But I think the beauty in this example she gives is more about Gonin. When we think of the suffering in Bergen-Belsen it is impossible to imagine what it was like, and one of its effects of that enormity is that it diminishes or negates the suffering of anyone else involved. But this Gonin – one of many who saw the horrors of war – was confronted by the human face of the greatest crime of the 20th century, and that makes him a victim too. His trauma matters too. When he gets back home, he has to write a report, and tries to make sense of something that does not make sense. And, poor man, he needs desperately to believe that the survivors in the camp can recover somehow. So did the people who sent that lipstick. They too were desperate to think of some way to communicate to the survivors that they were cared about, more than just meeting immediate medical care and shelter and food. However inappropriate the gesture may or may not have been these responses are beautiful. They show that these survivors *mattered* when for years and years they had not.
          Similarly I think today’s aid workers who work in disaster situations are beautiful. They leave homes like yours and mine and go into the most awful situations, to try to help. Whatever they do is not enough, and have to put up first with an intrusive media getting in the way and distorting events and then as the news cycle moves on with media and public indifference and not enough money. And still they go.
          When we were at Gatwick airport en route to Bordeaux we met a girl of 21 who was on her way to Pakistan as a volunteer. She had never been out of the country, she had no idea which part of Pakistan she was being sent to nor what she might have to do when she got there, but she wanted to make a difference. (This was not naivete; she was off to a briefing first en route). She was a very lovely girl, and I will always remember the beauty of her eyes shining with the joy that she was going to do something that would help. I would have felt ashamed about my self-indulgent holiday if I had not taken up Peter Singer’s Life You Can Save Pleadge to donate a regular percentage of my income to humanitarian aid. It helps me look beggars in the eye as well, knowing that I am doing my bit. (My review of The Life You Can Save will come one day, but you can get the idea from this http://tinyurl.com/2g4f628 and http://www.thelifeyoucansave.com/ )

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  2. This sounds like a lovely book. Have you read Elaine Scarry’s On Beauty and Being Just? It seems like it might be similar to this but longer and so more in depth.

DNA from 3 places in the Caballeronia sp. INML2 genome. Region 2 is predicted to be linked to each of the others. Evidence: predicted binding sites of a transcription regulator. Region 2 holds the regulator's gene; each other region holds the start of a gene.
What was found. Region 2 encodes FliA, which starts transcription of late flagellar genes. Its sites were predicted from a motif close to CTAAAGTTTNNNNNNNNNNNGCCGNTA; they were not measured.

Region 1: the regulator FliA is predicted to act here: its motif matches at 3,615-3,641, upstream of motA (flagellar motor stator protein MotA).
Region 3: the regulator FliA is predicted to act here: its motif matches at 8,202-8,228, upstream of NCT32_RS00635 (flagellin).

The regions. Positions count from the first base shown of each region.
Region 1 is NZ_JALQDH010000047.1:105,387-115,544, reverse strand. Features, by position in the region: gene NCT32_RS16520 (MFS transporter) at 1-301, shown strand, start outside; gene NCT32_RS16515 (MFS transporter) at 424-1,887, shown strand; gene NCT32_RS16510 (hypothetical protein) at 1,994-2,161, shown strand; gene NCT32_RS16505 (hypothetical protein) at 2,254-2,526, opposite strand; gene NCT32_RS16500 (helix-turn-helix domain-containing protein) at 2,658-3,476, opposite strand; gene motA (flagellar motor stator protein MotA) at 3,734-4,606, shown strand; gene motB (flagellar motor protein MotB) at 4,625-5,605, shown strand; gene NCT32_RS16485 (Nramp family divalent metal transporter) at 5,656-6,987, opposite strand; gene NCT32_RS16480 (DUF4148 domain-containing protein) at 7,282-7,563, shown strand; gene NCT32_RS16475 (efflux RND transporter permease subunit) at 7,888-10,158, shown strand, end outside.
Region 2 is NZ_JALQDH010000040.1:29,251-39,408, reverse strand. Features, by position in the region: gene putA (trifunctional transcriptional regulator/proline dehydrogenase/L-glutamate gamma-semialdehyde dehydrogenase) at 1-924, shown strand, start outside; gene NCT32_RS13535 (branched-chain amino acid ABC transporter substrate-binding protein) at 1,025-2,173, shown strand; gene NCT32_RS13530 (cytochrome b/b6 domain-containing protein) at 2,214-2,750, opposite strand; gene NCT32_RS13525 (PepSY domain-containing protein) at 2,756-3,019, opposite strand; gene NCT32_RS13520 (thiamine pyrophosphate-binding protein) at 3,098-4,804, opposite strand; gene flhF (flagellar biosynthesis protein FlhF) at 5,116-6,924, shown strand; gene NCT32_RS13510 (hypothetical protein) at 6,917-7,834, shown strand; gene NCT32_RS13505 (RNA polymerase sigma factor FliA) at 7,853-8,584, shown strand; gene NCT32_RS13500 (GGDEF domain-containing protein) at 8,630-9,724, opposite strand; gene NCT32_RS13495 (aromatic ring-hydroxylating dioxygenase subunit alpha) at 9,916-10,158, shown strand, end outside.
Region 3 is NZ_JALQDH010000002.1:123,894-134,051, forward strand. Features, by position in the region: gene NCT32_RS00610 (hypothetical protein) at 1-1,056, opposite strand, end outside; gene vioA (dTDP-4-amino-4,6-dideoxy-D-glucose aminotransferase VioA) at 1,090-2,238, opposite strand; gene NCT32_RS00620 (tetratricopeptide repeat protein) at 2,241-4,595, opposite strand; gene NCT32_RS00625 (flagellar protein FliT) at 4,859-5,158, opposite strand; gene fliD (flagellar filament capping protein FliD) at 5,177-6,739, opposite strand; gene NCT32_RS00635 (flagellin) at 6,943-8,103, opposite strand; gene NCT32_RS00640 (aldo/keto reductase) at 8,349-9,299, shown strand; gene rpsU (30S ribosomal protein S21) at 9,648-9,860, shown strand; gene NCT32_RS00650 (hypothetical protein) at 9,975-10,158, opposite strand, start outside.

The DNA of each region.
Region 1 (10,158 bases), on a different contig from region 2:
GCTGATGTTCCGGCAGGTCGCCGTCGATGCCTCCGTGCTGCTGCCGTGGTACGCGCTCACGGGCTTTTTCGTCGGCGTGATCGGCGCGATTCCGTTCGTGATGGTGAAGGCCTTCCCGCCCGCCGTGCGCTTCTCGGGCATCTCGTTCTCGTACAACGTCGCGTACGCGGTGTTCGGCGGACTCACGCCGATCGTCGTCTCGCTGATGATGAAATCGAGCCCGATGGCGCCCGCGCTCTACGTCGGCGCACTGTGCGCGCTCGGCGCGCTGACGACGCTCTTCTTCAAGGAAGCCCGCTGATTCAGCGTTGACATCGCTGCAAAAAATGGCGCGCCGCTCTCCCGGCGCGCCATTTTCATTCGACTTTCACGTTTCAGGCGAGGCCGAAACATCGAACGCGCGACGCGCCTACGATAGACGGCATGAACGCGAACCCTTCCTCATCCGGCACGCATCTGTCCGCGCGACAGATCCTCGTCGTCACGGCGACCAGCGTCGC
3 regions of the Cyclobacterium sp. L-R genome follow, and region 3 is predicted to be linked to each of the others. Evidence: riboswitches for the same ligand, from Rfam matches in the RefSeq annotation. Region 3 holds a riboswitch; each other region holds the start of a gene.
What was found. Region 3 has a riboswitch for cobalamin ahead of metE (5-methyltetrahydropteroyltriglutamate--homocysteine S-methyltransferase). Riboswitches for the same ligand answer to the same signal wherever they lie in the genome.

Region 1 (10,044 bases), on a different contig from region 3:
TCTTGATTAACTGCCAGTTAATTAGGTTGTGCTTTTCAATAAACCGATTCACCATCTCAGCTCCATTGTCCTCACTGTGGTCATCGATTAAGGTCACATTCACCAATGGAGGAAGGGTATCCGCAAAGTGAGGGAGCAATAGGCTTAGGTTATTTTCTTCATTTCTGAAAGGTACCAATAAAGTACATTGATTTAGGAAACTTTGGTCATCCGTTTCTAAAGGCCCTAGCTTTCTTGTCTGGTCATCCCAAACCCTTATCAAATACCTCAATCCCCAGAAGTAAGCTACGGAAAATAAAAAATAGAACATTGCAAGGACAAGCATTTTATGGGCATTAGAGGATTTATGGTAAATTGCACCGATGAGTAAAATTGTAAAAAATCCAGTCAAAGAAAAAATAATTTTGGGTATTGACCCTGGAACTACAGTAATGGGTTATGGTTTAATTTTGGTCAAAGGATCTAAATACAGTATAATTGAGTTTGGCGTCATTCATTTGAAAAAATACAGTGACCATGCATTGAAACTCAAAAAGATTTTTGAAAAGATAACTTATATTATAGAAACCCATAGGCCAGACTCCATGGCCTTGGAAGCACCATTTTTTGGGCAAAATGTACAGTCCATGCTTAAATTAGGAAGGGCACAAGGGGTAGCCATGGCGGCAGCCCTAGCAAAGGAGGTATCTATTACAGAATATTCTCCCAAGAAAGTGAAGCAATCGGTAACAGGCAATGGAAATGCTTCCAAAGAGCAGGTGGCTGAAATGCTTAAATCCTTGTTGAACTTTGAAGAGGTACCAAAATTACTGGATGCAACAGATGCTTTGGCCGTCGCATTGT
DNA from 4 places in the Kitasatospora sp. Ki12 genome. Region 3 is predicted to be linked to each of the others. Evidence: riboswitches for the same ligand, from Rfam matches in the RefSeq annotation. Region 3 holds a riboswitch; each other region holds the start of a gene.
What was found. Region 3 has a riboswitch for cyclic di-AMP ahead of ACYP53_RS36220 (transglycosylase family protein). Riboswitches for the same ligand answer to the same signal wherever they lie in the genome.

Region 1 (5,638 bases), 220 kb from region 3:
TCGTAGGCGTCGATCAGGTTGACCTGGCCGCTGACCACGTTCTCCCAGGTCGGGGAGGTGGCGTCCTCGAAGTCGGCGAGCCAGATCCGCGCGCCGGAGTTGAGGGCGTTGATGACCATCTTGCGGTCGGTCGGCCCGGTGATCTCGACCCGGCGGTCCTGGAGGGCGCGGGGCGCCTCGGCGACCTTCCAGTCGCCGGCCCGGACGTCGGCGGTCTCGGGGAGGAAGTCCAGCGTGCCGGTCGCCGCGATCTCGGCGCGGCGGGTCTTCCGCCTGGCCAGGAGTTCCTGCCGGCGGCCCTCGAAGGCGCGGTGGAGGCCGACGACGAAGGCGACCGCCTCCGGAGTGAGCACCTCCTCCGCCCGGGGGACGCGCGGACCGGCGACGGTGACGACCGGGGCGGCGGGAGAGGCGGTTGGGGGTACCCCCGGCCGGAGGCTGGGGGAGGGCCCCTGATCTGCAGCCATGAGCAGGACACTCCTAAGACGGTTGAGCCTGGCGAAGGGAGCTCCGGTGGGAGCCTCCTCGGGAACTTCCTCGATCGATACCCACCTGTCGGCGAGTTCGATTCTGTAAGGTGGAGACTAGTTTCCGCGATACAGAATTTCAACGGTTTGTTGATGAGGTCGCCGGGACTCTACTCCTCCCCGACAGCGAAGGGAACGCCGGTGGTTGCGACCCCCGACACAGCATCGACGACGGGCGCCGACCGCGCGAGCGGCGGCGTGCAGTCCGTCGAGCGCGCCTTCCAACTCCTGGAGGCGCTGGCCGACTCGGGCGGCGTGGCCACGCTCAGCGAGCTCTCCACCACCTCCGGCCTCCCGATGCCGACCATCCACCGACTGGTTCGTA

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    • Hello Stephanie, nice to hear from you:)
      I haven’t read the one you suggest but I have read Zadie Smith’s book of the same name which (Wikipedia has just told me) was apparently based on the Scarry’s essay. Johnson used it as background reading – her bibliography for this tiny book runs to 4 pages so she must have done an extraordinary amount of reading for it – the unseen work behind the work of writers, eh?
      Lisa

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  3. Lisa, I love your evocative description of the Beautiful things around you. Made me look at the Beautiful things in my writing studio, the newest being a Christmas present from my Beautiful son and his wife (my fabulously Beautiful ‘pretend’ daughter): a leather-bound journal. It has Beautiful carvings in the leather, is made more Beautiful by the extraordinary engineering of its silver clasp, has thick rustic clumps of Beautiful parchment inside and smells Beautiful. More than anything, it is Beautiful because when they spied it, nestled amongst scarves and belts on a little market stall, they both instantly recognised it as the perfect gift for me, making it a representation of love and love is indeed a Beautiful thing.

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    • Karen, it sounds gorgeous, especially the paper. I love beautiful paper. I like browsing around those specialty paper shops that tend to pop up in shopping strips…

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  4. Sounds interesting, Lisa. I didn’t know about this book and I enjoyed Susan’s last novel so must hunt this one out if I ever get to Melbourne to go book shopping!

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    • There are others in the series too: On Doubt by Leigh Sales sounds interesting, so does Julian Burnside’s On Privilege. I think I’ll pass on Blanche D’Alpuget’s On Longing…

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  5. Lisa, Isnt there a saying along the lines of beauty is in the eye of the beholder-my memory is not great!! I am soooooo very lucky that every day I wake up, I see beauty around me, my room, my clothes, the view from every window in my house, the pictures of my beautiful children,brother and sisters, nieces, nephews, (even some no longer with us). Every day I see the beauty of life and thank how lucky I am to see such wonders. It is not about money-it is beauty in happiness, in very simple things-the fact that I can read, get that water without trekking to a well, feed myself any matter of “stuff”!!
    I love your description of the things around you and wish that I could describe like that!!!